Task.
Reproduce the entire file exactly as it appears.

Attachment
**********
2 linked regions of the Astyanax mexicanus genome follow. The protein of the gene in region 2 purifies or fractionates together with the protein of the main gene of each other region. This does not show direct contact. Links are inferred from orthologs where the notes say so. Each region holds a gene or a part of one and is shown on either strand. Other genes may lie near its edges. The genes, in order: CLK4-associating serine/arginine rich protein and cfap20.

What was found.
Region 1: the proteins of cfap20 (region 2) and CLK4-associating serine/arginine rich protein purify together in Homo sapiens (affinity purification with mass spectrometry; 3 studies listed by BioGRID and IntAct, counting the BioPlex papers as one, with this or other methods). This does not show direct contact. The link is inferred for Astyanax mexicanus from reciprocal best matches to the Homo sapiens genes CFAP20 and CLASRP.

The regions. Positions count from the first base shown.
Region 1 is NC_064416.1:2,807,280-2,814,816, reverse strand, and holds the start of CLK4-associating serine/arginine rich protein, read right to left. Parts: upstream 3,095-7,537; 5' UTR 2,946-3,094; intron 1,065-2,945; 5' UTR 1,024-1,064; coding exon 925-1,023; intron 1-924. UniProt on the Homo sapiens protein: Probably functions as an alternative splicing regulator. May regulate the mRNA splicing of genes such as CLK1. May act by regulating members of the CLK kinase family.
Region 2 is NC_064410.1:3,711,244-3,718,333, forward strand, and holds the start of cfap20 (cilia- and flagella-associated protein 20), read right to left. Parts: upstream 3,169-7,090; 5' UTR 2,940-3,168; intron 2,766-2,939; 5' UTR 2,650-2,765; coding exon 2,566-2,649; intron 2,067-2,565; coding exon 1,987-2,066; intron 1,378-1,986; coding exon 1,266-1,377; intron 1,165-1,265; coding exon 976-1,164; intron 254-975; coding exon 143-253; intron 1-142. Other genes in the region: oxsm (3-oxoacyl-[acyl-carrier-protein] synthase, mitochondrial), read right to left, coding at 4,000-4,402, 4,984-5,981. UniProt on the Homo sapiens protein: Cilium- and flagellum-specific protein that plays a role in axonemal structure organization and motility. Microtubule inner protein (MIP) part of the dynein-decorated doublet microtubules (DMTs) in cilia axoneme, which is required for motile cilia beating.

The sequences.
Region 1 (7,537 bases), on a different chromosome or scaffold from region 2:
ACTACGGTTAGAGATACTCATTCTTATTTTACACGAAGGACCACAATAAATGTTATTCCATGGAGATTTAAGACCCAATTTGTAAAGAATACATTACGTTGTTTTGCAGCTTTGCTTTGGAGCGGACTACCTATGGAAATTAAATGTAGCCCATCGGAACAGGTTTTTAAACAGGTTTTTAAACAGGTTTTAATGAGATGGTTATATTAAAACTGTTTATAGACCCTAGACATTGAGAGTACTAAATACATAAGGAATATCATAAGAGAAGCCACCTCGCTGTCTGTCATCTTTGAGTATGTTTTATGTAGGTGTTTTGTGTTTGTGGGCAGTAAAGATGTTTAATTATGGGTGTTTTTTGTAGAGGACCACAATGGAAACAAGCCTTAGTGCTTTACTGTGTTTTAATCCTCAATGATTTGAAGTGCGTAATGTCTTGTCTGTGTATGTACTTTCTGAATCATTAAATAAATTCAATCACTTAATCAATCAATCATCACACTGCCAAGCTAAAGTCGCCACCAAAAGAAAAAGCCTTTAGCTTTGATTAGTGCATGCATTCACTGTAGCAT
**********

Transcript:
2 linked regions of the Astyanax mexicanus genome follow. The protein of the gene in region 2 purifies or fractionates together with the protein of the main gene of each other region. This does not show direct contact. Links are inferred from orthologs where the notes say so. Each region holds a gene or a part of one and is shown on either strand. Other genes may lie near its edges. The genes, in order: CLK4-associating serine/arginine rich protein and cfap20.

What was found.
Region 1: the proteins of cfap20 (region 2) and CLK4-associating serine/arginine rich protein purify together in Homo sapiens (affinity purification with mass spectrometry; 3 studies listed by BioGRID and IntAct, counting the BioPlex papers as one, with this or other methods). This does not show direct contact. The link is inferred for Astyanax mexicanus from reciprocal best matches to the Homo sapiens genes CFAP20 and CLASRP.

The regions. Positions count from the first base shown.
Region 1 is NC_064416.1:2,807,280-2,814,816, reverse strand, and holds the start of CLK4-associating serine/arginine rich protein, read right to left. Parts: upstream 3,095-7,537; 5' UTR 2,946-3,094; intron 1,065-2,945; 5' UTR 1,024-1,064; coding exon 925-1,023; intron 1-924. UniProt on the Homo sapiens protein: Probably functions as an alternative splicing regulator. May regulate the mRNA splicing of genes such as CLK1. May act by regulating members of the CLK kinase family.
Region 2 is NC_064410.1:3,711,244-3,718,333, forward strand, and holds the start of cfap20 (cilia- and flagella-associated protein 20), read right to left. Parts: upstream 3,169-7,090; 5' UTR 2,940-3,168; intron 2,766-2,939; 5' UTR 2,650-2,765; coding exon 2,566-2,649; intron 2,067-2,565; coding exon 1,987-2,066; intron 1,378-1,986; coding exon 1,266-1,377; intron 1,165-1,265; coding exon 976-1,164; intron 254-975; coding exon 143-253; intron 1-142. Other genes in the region: oxsm (3-oxoacyl-[acyl-carrier-protein] synthase, mitochondrial), read right to left, coding at 4,000-4,402, 4,984-5,981. UniProt on the Homo sapiens protein: Cilium- and flagellum-specific protein that plays a role in axonemal structure organization and motility. Microtubule inner protein (MIP) part of the dynein-decorated doublet microtubules (DMTs) in cilia axoneme, which is required for motile cilia beating.

The sequences.
Region 1 (7,537 bases), on a different chromosome or scaffold from region 2:
ACTACGGTTAGAGATACTCATTCTTATTTTACACGAAGGACCACAATAAATGTTATTCCATGGAGATTTAAGACCCAATTTGTAAAGAATACATTACGTTGTTTTGCAGCTTTGCTTTGGAGCGGACTACCTATGGAAATTAAATGTAGCCCATCGGAACAGGTTTTTAAACAGGTTTTTAAACAGGTTTTAATGAGATGGTTATATTAAAACTGTTTATAGACCCTAGACATTGAGAGTACTAAATACATAAGGAATATCATAAGAGAAGCCACCTCGCTGTCTGTCATCTTTGAGTATGTTTTATGTAGGTGTTTTGTGTTTGTGGGCAGTAAAGATGTTTAATTATGGGTGTTTTTTGTAGAGGACCACAATGGAAACAAGCCTTAGTGCTTTACTGTGTTTTAATCCTCAATGATTTGAAGTGCGTAATGTCTTGTCTGTGTATGTACTTTCTGAATCATTAAATAAATTCAATCACTTAATCAATCAATCATCACACTGCCAAGCTAAAGTCGCCACCAAAAGAAAAAGCCTTTAGCTTTGATTAGTGCATGCATTCACTGTAGCAT